And the body sovereignty I am not talking about is NOT some weird-ass libertarian political expression that’s like, “I am the boss of me and down with big government and I will express myself in a violent manner, no matter how much that threatens other people.”

The body sovereignty I’m talking about is rooted squarely within the interdependent web of existence with other human beings.

And it’s for THAT reason that body sovereignty, if you haven’t noticed already, is deeply political, in no small part because it is unevenly distributed. Men, for example, don’t face having their reproductive rights being taken away from them; white people don’t face the wildly disproportionate incarceration rates that Black and Indigenous people do. 

But what I foresee the bulk of the episodes in this podcast being about,

is the inner workings of how we relate to our own bodies, especially when it comes to living in a culture that is obsessed with dieting and ensuring that women are in a near-constant state of vigilance about the shape of their bodies. I’m especially interested in the ways that women are socialized not to take hold of our own body sovereignty, what the barriers are to us doing that, and what the possibilities are for us when we do.

So this podcast is for those women who are curious to explore their own body sovereignty and the possibilities of what this means for them. 

I’m talking about women who are DONE with being afraid but aren’t sure of what the next step is, 

whether you’re afraid of what people may think about the size of your thighs, or to speak up and say what you really think, or to truly trust yourself. 

Maybe you are DONE with dieting and obsessing about food and your weight, but you don’t know where to turn to to escape the incessant noise. You want to be “body positive,” and technically they are, but…just not about your own body. 

You want to be free of the burden of perfectionist thinking and perfectionist eating and perfectionist parenting and fitness and on and on, but you don’t know what’s next.

And if this is you, I’m so glad you are here! Over the course of this podcast, we are going to talk about things like 

  • Feeling entitled to having boundaries
  • How to prioritize your own well-being over that of diet culture and how that helps us access a deep well of self-trust that fuels true confidence
  • How to challenge ableism, fatphobia, sexism, racism and other institutional forces that erode your and others’ body sovereignty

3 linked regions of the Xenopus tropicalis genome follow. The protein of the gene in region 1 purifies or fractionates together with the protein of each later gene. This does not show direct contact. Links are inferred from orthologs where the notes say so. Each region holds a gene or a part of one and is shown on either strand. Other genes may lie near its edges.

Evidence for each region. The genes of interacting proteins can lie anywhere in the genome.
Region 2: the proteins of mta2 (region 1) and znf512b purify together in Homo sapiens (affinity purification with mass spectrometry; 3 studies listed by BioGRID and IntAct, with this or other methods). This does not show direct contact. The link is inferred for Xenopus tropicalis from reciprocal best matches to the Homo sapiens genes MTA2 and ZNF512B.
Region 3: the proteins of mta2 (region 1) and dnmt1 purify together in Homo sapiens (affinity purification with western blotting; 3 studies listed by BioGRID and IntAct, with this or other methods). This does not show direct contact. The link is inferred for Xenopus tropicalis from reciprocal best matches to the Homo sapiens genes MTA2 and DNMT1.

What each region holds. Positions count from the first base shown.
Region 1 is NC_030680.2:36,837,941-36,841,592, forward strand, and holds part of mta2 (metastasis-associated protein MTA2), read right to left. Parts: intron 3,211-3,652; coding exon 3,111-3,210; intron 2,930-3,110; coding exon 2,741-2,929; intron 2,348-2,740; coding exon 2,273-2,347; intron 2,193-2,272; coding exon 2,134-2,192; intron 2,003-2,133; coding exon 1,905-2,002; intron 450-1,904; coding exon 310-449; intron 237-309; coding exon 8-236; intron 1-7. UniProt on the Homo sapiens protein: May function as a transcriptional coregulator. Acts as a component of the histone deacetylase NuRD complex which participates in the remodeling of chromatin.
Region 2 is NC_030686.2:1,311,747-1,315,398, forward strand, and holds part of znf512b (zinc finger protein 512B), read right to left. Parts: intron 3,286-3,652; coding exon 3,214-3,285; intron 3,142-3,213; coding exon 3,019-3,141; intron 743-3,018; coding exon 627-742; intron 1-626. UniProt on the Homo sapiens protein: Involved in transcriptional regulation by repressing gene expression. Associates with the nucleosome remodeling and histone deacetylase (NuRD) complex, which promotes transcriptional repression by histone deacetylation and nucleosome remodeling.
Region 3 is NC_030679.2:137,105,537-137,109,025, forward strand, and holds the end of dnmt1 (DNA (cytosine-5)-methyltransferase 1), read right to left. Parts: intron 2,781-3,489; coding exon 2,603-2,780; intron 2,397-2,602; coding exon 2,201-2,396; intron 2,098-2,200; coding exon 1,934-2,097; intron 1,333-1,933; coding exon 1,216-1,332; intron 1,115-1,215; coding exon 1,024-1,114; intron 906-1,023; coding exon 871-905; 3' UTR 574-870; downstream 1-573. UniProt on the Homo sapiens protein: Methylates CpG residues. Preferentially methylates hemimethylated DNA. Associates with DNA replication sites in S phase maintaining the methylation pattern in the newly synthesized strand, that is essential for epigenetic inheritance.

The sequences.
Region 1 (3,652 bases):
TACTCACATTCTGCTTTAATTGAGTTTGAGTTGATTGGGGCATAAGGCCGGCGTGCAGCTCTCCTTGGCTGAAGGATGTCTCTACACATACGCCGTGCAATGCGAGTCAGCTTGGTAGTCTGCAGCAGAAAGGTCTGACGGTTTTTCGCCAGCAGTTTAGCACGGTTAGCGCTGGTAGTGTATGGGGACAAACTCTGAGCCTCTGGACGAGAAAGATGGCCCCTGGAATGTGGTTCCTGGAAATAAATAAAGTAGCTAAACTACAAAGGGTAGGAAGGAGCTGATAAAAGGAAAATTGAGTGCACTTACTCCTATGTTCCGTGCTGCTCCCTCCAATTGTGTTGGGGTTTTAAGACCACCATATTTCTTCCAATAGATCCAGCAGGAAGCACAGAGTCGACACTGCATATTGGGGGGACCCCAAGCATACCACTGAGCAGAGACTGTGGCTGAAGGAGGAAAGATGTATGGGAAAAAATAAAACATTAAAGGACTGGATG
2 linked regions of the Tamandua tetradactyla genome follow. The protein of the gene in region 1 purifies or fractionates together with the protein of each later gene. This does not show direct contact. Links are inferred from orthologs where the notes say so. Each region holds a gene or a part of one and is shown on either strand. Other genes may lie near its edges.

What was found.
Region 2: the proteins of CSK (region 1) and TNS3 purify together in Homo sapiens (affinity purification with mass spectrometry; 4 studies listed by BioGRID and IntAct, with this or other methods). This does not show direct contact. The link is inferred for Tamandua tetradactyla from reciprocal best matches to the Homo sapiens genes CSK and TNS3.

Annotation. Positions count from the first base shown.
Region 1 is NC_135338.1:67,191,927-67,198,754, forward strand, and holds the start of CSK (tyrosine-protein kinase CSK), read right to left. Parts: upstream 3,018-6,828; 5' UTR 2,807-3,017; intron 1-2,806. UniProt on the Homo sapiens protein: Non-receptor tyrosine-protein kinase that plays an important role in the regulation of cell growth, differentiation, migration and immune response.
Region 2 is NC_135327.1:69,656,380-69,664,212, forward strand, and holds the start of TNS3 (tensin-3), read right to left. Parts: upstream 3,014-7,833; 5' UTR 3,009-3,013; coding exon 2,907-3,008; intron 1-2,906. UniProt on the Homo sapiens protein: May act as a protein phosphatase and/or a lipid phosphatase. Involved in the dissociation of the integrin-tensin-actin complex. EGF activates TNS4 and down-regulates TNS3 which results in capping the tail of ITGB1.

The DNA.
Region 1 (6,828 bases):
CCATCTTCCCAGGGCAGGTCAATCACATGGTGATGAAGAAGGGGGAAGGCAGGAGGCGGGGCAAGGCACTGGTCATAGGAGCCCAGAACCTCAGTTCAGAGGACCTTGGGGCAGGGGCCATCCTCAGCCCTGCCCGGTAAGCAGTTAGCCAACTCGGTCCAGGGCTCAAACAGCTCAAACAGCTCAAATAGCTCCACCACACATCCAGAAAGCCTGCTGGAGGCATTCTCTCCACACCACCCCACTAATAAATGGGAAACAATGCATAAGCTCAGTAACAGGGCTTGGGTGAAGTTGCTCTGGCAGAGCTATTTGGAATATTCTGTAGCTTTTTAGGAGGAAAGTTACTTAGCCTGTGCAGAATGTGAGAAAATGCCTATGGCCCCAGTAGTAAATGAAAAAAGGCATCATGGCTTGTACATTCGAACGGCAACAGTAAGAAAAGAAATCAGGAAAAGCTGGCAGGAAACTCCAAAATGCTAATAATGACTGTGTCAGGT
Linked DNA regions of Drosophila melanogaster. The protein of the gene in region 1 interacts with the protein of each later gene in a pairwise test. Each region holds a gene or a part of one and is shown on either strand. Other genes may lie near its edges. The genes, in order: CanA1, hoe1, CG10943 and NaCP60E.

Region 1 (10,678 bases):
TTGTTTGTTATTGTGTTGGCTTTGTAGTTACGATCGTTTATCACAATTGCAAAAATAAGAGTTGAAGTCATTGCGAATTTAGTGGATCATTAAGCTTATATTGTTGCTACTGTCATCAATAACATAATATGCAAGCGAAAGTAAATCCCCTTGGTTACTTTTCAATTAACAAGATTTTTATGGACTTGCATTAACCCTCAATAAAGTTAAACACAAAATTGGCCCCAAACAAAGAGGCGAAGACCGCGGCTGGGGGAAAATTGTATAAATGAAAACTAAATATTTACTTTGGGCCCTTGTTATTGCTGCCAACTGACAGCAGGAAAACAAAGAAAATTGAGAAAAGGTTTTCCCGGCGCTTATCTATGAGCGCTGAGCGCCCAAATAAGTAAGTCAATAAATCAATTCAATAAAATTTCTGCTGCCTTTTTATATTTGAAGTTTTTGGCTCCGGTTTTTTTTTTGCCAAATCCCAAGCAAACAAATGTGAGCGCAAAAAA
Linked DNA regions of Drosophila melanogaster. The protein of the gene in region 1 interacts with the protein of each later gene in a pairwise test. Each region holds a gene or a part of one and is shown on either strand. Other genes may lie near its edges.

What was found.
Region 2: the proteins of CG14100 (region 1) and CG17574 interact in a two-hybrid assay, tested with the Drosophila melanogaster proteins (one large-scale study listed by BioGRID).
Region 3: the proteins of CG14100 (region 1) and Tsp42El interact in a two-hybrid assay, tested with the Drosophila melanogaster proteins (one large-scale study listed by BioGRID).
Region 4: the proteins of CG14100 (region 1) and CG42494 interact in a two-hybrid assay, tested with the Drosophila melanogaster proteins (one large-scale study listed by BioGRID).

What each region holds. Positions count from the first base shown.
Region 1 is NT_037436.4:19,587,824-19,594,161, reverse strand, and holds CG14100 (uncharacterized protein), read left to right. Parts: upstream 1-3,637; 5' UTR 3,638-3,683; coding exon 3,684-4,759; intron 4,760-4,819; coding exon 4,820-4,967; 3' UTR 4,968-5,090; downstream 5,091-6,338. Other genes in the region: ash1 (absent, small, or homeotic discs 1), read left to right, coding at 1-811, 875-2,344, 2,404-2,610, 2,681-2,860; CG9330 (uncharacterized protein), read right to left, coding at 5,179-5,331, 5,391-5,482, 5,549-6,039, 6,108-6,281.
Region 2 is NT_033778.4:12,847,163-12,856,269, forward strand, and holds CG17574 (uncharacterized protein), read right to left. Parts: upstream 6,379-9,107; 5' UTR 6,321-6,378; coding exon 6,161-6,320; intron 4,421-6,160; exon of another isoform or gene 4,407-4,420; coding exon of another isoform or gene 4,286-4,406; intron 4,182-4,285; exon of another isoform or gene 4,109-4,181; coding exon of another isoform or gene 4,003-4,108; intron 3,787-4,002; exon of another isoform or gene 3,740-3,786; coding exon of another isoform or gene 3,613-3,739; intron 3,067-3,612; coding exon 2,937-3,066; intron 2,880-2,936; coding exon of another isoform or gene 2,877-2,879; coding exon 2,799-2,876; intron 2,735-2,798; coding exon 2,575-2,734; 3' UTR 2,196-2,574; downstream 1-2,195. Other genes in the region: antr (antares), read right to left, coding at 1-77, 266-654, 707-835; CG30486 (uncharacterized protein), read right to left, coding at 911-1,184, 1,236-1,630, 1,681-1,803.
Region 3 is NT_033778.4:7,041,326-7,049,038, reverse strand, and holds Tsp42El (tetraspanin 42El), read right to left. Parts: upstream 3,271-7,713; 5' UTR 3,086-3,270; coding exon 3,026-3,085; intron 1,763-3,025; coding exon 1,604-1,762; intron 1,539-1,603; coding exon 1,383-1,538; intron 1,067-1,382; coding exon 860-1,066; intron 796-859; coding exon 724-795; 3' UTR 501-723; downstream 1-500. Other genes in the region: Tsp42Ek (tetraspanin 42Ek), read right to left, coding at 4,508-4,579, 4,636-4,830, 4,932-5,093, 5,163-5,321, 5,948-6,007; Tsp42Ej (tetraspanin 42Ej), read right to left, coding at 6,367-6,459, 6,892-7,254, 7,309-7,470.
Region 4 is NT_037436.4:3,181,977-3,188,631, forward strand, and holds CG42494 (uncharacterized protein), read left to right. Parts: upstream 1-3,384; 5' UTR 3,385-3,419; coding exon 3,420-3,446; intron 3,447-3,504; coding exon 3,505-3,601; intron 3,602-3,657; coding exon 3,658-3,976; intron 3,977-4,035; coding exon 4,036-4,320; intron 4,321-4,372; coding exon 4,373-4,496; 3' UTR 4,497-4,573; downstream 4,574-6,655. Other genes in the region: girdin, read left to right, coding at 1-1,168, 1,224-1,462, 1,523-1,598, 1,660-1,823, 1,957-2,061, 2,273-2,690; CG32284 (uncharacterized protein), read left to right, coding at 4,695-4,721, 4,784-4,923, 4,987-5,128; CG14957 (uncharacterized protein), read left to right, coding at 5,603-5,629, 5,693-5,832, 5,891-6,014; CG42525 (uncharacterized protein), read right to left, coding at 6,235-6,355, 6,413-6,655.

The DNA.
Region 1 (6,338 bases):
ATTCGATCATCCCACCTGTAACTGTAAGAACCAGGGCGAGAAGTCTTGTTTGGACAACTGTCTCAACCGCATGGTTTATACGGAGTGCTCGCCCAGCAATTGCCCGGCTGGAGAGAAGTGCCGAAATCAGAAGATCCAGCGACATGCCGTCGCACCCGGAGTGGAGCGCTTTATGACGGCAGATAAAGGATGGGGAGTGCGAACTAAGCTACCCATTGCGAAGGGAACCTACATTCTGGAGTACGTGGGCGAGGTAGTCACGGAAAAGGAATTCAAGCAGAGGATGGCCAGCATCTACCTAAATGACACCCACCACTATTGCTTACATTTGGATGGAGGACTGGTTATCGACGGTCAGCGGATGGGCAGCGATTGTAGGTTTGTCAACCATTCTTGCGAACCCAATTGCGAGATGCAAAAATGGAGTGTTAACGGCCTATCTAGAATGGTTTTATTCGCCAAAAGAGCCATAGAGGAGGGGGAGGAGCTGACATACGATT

• How you can honour your body as an exquisite source of knowledge and experience, even when you’re not madly in love with it (which is somehow another layer of bullshit expectations that’s been imposed on women recently)
  • And how to have fun doing this.

Now, to be sure, I promise you, I do not have this all figured out. 

I CAN tell you that I do have a few things figured out, and these are the things that fuelled me to make a podcast. 

First, I have a background as an academic: I have a PhD in political science, with a concentration in feminist theory, so my background in academia deeply influences my understand of how power works, 

I used to be OBSESSED with weight loss and “healthy eating,” and in the years since I’ve healed myself from my food and body obsession, I’ve accessed this incredible well of deep self-confidence and deep self-trust that has been guiding all of my choices since then. And since then, I’ve helped other women get out of the same hellscape: I’m a body and food coach currently working towards my Diet Recovery Coach certification with the Centre for Weight Neutral coaching;

And, finally, I spent a fuckton of years in therapy, learning about boundaries, learning how to own my shit and how to not pass my shit on to my daughter. (We’ll see how well that turns out in a few years.) And boundaries is a HUGE part of the work that we do around here at School of Bitchcraft. 

And School of Bitchcraft–the podcast, the website, the coaching services–the whole project is my effort to not just share my knowledge about body sovereignty but to learn more about it and better articulate its possibilities. School of Bitchcraft, like me, and like you, is a work in progress, and I’m thrilled and humbled that you’re still here and along for the ride.

In bitches we trust.

If you’re intrigued or excited to learn more, hit subscribe in your podcast player now. And sign up for my newsletter, This Week in Bitchcraft, so you never miss an episode. Just go to sign up. And of course, if you want to help spread the word about bitchcraft and body sovereignty, be sure to like, subscribe and rate School of Bitchcraft in iTunes or wherever you get your podcasts.